So, it seems to me our disagreement is the terminology (though if you say it's unusual, I would be willing to change it), and what we find to be the natural way of talking about what is going on, though not about what follows from what.

  3. Top | #13
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    Quote Originally Posted by Angra Mainyu View Post
    So, it seems to me our disagreement is the terminology (though if you say it's unusual, I would be willing to change it), and what we find to be the natural way of talking about what is going on, though not about what follows from what.
    One way to settle this sort of dispute is to look at what happens if you take it down to the level of formalized mathematics, such as with first-order Peano Arithmetic. There, ambient facts will be axioms and theorems of the theory, which have a very different behaviour in the mechanics of proof than assumptions made for the purpose of being discharged. In such settings, it is inarguable that there is exactly one assumption that appears in your proof, and it is discharged to produce a theorem with the assumption negated.

    However, one way to save the idea that assumptions, axioms and theorems have the exact same status is declare your proof to be of the pure logical theorem

    A1 → A2 → ... An → C

    where A1...An include whatever axioms or theorems you want to select together with the assumption that a rational squares to 2. But then, there is no definite reason to say that the theorem proves the irrationality of the square root of 2: it's just showing that a particular set of statements is contradictory and so has no interpretation, in natural numbers, or anything else.

    This is all nitpicking, for which I apologize. I'm just throwing it out there in case it turns out to be relevant in your arguments with Speakpigeon.

  4. Top | #14
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    Quote Originally Posted by A Toy Windmill
    This is all nitpicking, for which I apologize. I'm just throwing it out there in case it turns out to be relevant in your arguments with Speakpigeon.
    No problem, at least this is a more interesting discussion than Speakpigeon's stuff - though if you want to know, it turns out this whole thread was not needed, since Speakpigeon replied in the other thread that the premises are an inconsistent set of statements (whether they're called "premises" is not relevant I think, but Speakpigeon called them that even as I have accepted your point about terminology), and accepted that sort of argumentation, so I just pointed out that the squid argument is precisely one with an inconsistent set of premises, none of which is contradictory on its own, so it's valid by Speakpigeon's own claims (some of Speakpigeon's claims anyway; others imply otherwise).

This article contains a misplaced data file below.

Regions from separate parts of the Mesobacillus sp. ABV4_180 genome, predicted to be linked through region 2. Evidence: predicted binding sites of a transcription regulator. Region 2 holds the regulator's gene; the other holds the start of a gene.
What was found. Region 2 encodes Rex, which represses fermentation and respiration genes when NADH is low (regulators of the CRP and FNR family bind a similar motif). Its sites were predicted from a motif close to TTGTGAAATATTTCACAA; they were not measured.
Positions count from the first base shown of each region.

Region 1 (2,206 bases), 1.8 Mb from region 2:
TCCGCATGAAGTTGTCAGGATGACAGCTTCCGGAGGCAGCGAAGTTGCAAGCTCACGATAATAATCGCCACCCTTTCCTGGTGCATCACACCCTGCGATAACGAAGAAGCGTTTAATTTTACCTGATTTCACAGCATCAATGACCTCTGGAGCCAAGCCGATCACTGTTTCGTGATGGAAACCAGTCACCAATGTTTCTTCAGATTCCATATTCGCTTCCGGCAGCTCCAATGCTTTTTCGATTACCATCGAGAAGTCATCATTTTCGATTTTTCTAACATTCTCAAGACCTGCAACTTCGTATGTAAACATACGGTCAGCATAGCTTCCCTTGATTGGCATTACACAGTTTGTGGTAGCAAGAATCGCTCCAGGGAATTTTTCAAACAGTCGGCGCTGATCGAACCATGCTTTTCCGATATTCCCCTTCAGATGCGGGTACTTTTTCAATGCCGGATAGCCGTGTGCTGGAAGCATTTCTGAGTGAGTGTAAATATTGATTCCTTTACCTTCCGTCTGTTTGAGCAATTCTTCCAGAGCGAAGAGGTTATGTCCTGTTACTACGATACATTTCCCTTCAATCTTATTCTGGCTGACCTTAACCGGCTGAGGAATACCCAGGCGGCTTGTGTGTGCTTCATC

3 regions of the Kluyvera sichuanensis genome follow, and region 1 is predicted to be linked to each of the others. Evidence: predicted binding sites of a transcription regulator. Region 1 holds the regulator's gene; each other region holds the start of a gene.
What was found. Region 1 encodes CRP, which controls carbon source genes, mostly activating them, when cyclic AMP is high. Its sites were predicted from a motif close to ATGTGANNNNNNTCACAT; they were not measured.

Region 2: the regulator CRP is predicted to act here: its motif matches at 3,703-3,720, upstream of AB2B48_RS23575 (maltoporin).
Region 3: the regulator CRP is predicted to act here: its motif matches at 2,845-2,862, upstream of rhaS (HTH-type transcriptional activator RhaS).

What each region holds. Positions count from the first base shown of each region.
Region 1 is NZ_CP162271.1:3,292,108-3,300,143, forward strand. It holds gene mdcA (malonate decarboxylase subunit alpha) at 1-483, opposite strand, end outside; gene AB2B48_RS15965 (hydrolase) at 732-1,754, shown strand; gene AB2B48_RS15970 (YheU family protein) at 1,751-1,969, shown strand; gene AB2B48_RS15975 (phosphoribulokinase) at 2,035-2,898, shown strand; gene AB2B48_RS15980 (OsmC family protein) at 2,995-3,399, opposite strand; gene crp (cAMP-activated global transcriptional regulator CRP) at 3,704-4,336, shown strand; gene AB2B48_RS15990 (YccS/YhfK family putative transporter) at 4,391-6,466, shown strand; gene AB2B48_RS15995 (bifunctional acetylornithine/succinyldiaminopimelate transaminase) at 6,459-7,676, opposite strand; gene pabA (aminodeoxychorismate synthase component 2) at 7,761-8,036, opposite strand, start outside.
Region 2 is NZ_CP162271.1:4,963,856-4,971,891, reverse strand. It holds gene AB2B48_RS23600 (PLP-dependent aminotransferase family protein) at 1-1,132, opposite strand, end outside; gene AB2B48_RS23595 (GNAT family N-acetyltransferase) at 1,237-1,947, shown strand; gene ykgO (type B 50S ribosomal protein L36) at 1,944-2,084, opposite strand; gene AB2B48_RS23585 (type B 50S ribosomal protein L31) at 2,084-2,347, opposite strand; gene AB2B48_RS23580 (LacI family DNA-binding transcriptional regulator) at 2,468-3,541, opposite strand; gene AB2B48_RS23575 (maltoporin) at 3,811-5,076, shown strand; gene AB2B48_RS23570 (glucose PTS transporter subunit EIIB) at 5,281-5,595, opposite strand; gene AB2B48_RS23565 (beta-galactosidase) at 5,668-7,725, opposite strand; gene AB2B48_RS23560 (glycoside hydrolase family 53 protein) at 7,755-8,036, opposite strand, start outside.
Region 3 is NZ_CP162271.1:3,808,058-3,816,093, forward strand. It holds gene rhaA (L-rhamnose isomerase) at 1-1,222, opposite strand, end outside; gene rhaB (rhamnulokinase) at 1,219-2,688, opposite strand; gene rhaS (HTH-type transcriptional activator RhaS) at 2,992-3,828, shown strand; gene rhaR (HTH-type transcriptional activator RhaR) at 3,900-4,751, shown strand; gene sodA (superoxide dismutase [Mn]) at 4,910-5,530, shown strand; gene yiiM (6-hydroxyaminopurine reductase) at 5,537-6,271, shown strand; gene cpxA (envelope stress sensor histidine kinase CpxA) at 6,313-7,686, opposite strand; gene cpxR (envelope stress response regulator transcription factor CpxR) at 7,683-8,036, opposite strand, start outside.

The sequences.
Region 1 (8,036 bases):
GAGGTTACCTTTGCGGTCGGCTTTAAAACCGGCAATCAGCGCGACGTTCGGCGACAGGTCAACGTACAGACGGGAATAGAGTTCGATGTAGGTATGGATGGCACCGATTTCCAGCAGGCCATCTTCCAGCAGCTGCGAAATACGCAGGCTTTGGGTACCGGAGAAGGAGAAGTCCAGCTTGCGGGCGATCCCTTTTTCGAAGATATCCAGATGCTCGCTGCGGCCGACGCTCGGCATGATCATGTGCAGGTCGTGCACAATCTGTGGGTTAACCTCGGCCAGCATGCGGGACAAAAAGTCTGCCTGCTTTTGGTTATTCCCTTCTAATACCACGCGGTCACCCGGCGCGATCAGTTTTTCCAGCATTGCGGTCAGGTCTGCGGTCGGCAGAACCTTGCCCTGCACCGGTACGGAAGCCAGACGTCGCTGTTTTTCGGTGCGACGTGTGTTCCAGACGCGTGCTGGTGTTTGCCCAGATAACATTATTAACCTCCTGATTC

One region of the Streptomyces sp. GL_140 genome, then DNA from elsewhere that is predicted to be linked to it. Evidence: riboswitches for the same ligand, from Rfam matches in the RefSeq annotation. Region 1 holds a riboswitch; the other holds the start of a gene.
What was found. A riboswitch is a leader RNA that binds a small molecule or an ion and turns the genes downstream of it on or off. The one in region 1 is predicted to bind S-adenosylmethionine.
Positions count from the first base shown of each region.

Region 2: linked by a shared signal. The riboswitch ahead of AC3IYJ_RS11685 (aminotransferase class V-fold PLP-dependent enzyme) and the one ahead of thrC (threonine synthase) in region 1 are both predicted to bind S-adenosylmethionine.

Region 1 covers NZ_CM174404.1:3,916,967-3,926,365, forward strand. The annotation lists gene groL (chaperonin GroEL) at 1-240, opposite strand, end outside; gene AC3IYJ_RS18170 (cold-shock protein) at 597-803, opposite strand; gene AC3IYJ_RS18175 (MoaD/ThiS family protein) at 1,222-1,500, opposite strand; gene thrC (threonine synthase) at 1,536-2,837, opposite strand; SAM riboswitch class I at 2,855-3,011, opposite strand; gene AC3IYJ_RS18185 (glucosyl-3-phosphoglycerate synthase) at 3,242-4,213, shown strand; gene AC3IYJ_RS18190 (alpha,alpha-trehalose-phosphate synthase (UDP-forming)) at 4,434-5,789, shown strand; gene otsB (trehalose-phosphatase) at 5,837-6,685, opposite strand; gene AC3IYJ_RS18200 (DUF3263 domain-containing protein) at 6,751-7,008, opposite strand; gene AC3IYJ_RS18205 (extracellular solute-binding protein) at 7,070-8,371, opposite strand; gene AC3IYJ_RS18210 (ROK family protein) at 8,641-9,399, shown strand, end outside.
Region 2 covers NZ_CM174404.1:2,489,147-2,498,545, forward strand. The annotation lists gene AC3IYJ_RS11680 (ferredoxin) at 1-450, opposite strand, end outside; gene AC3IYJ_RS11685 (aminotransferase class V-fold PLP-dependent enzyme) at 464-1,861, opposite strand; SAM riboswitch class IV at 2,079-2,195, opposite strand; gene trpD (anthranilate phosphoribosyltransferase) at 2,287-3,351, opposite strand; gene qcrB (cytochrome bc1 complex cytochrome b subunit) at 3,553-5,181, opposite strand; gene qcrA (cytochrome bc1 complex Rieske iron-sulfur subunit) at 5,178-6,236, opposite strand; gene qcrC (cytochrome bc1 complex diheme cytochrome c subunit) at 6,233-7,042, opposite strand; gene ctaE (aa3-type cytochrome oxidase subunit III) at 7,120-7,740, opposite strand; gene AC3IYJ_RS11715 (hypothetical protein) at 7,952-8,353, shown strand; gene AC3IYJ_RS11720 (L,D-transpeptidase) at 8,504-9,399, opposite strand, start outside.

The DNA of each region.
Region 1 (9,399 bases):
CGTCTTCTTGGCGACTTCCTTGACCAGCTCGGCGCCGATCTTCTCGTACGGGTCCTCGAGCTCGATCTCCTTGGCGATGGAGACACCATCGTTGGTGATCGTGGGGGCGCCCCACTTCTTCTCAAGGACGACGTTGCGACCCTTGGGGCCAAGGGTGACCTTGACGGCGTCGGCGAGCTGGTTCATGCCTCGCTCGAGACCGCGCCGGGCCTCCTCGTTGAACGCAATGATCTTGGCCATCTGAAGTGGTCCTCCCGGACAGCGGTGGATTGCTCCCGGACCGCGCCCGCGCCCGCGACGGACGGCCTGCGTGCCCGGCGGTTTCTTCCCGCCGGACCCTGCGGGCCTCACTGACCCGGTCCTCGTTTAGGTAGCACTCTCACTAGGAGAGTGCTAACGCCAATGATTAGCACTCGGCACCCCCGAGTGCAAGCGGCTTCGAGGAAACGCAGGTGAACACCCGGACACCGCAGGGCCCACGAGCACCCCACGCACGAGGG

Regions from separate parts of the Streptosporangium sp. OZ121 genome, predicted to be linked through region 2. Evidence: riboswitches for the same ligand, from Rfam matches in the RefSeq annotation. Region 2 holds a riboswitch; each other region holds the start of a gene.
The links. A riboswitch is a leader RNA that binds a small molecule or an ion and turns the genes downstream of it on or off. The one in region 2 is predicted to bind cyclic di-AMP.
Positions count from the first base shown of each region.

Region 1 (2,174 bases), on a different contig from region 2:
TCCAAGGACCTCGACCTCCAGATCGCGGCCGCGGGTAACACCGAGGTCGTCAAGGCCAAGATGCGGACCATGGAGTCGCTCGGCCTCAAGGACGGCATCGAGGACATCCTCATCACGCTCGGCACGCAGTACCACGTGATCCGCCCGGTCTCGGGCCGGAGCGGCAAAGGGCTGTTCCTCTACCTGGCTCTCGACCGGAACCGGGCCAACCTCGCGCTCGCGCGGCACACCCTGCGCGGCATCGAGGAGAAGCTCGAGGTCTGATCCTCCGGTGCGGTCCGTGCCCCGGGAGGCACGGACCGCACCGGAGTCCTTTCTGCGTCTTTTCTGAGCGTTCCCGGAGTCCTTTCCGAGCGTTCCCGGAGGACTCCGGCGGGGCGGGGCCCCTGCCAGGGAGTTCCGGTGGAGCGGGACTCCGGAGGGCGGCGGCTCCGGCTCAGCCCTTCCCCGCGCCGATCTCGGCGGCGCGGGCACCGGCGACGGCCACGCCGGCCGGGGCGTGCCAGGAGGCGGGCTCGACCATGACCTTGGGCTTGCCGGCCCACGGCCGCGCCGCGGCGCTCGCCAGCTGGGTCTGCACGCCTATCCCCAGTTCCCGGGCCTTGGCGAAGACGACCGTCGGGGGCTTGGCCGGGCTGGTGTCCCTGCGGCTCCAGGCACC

Quote Originally Posted by A Toy Windmill
    One way to settle this sort of dispute is to look at what happens if you take it down to the level of formalized mathematics, such as with first-order Peano Arithmetic. There, ambient facts will be axioms and theorems of the theory, which have a very different behaviour in the mechanics of proof than assumptions made for the purpose of being discharged. In such settings, it is inarguable that there is exactly one assumption that appears in your proof, and it is discharged to produce a theorem with the assumption negated.
    That does not settle the dispute, it seems , because when I look at it that way, I see that in order to derive a contradiction, I need the extra assumption plus either axioms or theorems of a theory that are not logically valid first order formulas. So, I would say that the assumption in question + the axioms of the theory form an inconsistent set of statements, from which a contradiction is derived.


    Quote Originally Posted by A Toy Windmill

    However, one way to save the idea that assumptions, axioms and theorems have the exact same status is declare your proof to be of the pure logical theorem

    A1 → A2 → ... An → C